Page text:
Kansas sues Pfizer over 'misleading statements' about COVID vaccine 

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The state of Kansas filed a lawsuit on Monday against pharmaceutical company Pfizer, alleging the company made “misleading claims” about the effectiveness of the COVID-19 vaccine and the risks associated with the shot.

The suit, filed by Kansas Attorney General Kris Kobach (R) in the District Court of Thomas County, claims Pfizer misled Kansas residents about the risks of the company’s COVID-19 shot when it claimed it was safe and allegedly hid evidence of the shot’s link to myocarditis and pregnancy issues.

Pfizer allegedly also gave residents a false impression when it claimed its vaccine was effective, but “knew” the shot waned over time and did not protect against COVID-19 variants, the complaint stated.

“Pfizer made multiple misleading statements to deceive the public about its vaccine at a time when Americans needed the truth,” Kobach said in a statement.

The suit argued Pfizer’s statements and language surrounding the COVID-19 vaccine were a violation of the Kansas Consumer Protection Act. The state is seeking unspecified monetary damages.

In June 2021, the U.S. Food and Drug Administration added a warning regarding myocarditis and pericarditis, both rare heart inflammation conditions, to Pfizer and Moderna’s COVID-19 vaccines.

A review of various COVID-19 vaccine studies, conducted by the National Institute of Health last year, found no evidence the shots are linked to an increased risk of miscarriage.

The pharmaceutical company is further accused of working with social media employees to “censor speech critical” of the COVID-19 vaccines and attempted to avoid government oversight, Kobach’s office said Monday.

Pfizer, in a statement to The Hill, said the case has “no merit” and plans to respond to the suit in “due course.”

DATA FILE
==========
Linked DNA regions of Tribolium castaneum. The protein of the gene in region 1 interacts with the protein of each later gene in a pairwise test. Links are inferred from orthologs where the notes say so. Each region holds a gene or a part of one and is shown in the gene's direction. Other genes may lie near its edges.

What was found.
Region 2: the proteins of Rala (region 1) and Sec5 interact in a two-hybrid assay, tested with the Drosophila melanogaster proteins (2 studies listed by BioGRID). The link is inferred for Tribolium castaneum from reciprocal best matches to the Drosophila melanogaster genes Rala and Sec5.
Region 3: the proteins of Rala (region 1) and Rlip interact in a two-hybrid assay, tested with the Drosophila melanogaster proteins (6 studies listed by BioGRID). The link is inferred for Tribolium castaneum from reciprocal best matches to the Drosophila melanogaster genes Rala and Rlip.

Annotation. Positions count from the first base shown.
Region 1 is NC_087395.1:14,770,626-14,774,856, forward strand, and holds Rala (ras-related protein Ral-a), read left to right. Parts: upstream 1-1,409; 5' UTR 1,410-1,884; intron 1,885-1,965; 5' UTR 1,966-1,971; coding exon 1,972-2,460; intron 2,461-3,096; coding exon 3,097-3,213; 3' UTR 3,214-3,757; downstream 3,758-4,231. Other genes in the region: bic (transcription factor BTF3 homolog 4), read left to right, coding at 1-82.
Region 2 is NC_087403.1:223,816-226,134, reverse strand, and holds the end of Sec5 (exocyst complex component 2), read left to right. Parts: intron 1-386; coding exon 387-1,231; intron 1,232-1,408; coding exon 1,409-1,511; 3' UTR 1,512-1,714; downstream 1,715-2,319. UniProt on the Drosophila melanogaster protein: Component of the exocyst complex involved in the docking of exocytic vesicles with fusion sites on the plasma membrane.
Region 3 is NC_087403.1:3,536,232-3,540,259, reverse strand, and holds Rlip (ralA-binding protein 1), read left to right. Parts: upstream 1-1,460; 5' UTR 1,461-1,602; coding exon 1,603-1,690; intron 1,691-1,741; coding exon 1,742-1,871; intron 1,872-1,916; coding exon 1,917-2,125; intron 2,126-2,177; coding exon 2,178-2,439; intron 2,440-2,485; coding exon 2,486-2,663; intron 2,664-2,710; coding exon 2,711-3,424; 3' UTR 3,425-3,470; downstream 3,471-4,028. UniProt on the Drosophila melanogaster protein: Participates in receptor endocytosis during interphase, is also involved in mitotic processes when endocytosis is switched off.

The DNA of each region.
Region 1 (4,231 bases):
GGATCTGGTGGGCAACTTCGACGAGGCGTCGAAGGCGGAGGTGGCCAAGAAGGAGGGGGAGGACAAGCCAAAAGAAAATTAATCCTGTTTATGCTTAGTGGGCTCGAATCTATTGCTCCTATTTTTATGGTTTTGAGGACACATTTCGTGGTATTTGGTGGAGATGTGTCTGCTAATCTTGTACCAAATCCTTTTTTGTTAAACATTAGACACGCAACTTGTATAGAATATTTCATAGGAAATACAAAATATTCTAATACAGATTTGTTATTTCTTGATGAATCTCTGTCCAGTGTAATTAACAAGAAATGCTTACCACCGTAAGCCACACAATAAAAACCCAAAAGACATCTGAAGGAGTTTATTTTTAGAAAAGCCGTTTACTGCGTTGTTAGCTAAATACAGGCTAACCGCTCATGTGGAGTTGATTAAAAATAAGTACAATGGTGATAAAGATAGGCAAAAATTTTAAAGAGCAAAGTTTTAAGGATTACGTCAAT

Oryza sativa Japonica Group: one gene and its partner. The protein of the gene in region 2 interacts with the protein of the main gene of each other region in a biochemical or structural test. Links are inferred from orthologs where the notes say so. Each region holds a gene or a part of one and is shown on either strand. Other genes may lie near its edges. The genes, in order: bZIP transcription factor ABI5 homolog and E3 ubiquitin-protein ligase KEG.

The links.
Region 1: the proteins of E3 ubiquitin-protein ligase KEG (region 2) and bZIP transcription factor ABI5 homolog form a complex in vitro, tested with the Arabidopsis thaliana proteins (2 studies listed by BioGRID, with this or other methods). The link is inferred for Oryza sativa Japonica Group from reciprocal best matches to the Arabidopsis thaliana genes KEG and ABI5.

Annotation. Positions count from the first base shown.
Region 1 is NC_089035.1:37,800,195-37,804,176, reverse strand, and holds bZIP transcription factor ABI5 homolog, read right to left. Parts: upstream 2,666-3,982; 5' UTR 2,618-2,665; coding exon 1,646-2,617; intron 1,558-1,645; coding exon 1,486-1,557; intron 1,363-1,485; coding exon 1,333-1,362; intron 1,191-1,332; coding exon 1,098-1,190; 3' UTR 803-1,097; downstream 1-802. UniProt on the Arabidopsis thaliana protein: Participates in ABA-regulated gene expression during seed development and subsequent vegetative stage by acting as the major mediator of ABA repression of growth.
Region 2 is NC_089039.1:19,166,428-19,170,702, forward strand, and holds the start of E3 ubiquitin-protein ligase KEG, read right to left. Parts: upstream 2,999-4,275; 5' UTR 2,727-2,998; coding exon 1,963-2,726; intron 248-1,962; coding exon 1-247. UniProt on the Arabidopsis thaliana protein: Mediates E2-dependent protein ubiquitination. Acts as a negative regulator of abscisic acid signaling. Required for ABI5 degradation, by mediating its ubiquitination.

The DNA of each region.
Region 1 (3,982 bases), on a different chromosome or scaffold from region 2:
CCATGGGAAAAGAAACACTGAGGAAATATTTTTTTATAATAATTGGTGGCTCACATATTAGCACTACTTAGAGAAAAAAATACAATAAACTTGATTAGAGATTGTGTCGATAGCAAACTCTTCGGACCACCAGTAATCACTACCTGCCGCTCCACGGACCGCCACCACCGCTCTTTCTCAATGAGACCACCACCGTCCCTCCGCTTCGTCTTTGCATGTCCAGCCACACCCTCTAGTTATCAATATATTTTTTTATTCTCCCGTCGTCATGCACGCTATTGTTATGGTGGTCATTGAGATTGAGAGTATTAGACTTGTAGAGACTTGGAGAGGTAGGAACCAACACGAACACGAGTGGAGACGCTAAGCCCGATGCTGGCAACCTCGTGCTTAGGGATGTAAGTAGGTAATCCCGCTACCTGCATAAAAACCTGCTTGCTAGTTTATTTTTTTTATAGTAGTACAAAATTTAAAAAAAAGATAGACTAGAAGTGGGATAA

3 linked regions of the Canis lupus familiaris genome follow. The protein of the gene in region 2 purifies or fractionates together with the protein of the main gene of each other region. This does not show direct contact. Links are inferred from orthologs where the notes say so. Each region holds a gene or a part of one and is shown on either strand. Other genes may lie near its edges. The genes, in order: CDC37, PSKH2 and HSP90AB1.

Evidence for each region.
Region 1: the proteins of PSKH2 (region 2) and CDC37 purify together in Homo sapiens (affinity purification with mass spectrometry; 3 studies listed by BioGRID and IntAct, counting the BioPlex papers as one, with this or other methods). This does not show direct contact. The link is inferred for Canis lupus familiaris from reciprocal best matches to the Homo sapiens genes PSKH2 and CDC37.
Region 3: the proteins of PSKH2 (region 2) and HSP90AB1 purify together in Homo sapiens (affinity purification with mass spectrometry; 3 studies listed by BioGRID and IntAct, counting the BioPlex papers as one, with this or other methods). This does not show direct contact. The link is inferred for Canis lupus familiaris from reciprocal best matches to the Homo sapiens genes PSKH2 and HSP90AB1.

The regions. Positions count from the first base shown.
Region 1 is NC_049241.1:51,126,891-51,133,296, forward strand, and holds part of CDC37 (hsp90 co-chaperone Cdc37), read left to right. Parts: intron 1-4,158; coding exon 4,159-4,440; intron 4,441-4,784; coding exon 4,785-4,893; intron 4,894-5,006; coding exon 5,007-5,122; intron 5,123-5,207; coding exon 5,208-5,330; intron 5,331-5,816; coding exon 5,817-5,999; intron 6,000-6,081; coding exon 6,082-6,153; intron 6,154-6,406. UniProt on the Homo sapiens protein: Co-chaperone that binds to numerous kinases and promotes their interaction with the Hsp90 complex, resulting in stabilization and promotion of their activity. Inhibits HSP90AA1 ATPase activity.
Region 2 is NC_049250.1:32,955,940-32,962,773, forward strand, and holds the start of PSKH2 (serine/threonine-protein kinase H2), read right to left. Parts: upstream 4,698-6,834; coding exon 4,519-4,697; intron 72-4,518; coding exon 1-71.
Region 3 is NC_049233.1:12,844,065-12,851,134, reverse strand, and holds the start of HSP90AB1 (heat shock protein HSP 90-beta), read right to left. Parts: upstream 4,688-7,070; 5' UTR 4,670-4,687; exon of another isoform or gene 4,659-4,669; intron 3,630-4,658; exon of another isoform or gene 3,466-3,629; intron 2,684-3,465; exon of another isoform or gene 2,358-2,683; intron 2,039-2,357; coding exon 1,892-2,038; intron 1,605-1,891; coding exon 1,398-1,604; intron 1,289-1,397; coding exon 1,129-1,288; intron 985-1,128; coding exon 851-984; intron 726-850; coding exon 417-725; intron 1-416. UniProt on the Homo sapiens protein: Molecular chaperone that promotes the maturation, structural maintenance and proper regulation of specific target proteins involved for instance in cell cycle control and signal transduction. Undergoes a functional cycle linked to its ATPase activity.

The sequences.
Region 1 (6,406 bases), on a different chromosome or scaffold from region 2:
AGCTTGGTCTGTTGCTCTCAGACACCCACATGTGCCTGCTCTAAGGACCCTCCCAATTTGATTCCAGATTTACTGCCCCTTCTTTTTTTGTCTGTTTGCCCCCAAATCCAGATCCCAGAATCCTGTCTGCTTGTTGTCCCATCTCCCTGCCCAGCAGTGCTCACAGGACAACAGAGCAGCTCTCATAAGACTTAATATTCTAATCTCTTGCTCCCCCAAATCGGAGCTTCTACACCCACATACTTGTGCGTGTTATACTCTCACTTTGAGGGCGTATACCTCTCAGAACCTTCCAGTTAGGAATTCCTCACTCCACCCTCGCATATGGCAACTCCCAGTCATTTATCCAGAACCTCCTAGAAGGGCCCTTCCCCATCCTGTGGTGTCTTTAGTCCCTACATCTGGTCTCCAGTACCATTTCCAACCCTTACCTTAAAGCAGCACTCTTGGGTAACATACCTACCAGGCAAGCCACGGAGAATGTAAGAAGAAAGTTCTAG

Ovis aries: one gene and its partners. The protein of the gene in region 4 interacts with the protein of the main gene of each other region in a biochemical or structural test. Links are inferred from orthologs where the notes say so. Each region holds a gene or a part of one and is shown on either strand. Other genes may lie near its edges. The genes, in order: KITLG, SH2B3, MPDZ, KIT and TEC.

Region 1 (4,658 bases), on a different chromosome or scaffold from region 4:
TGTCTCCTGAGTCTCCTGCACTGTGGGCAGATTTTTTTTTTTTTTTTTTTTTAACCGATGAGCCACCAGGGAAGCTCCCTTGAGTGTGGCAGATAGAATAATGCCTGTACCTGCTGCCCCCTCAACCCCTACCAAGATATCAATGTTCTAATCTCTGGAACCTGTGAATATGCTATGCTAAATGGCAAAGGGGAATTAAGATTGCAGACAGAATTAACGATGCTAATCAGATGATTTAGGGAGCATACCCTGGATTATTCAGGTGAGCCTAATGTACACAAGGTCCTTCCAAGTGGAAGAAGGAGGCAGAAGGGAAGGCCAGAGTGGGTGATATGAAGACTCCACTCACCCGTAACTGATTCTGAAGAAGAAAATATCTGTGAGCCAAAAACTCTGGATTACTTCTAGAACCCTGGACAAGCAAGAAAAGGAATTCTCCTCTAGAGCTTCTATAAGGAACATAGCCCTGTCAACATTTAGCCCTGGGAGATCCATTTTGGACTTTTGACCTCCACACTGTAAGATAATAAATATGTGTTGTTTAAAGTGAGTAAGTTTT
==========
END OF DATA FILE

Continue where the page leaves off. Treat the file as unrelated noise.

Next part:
We are proud to have developed the COVID-19 vaccine in record time in the midst of a global pandemic and saved countless lives. The representations made by Pfizer about its COVID-19 vaccine have been accurate and science-based,” the company said, adding later, “Patient safety is our number one priority, which is why we follow diligent safety and monitoring protocols.”

Kobach’s suit follows Texas Attorney General Ken Paxton’s complaint, filed last fall, that similarly accuses Pfizer of misrepresenting the COVID-19 vaccine’s effectiveness.

Paxton alleged that Pfizer gave the impression that its vaccine would end the COVID-19 pandemic and that the company’s claims of its shot being 95 percent effective were misleading.

More than 366 million doses of Pfizer’s original coronavirus vaccine were administered in the U.S., percent federal data. The results of an efficacy analysis of the company’s original COVID-19 vaccine released in November 2020 found that the injection was 95 percent effective against COVID-19 28 days after the first dose.

Like Kobach, Paxton also accused the company of using social media to “intimidate” and “silence prominent truth-tellers,” including former Food and Drug Administration Commissioner Scott Gottlieb, who sits on Pfizer’s board of directors and was a prominent voice on immunization practices during the pandemic.

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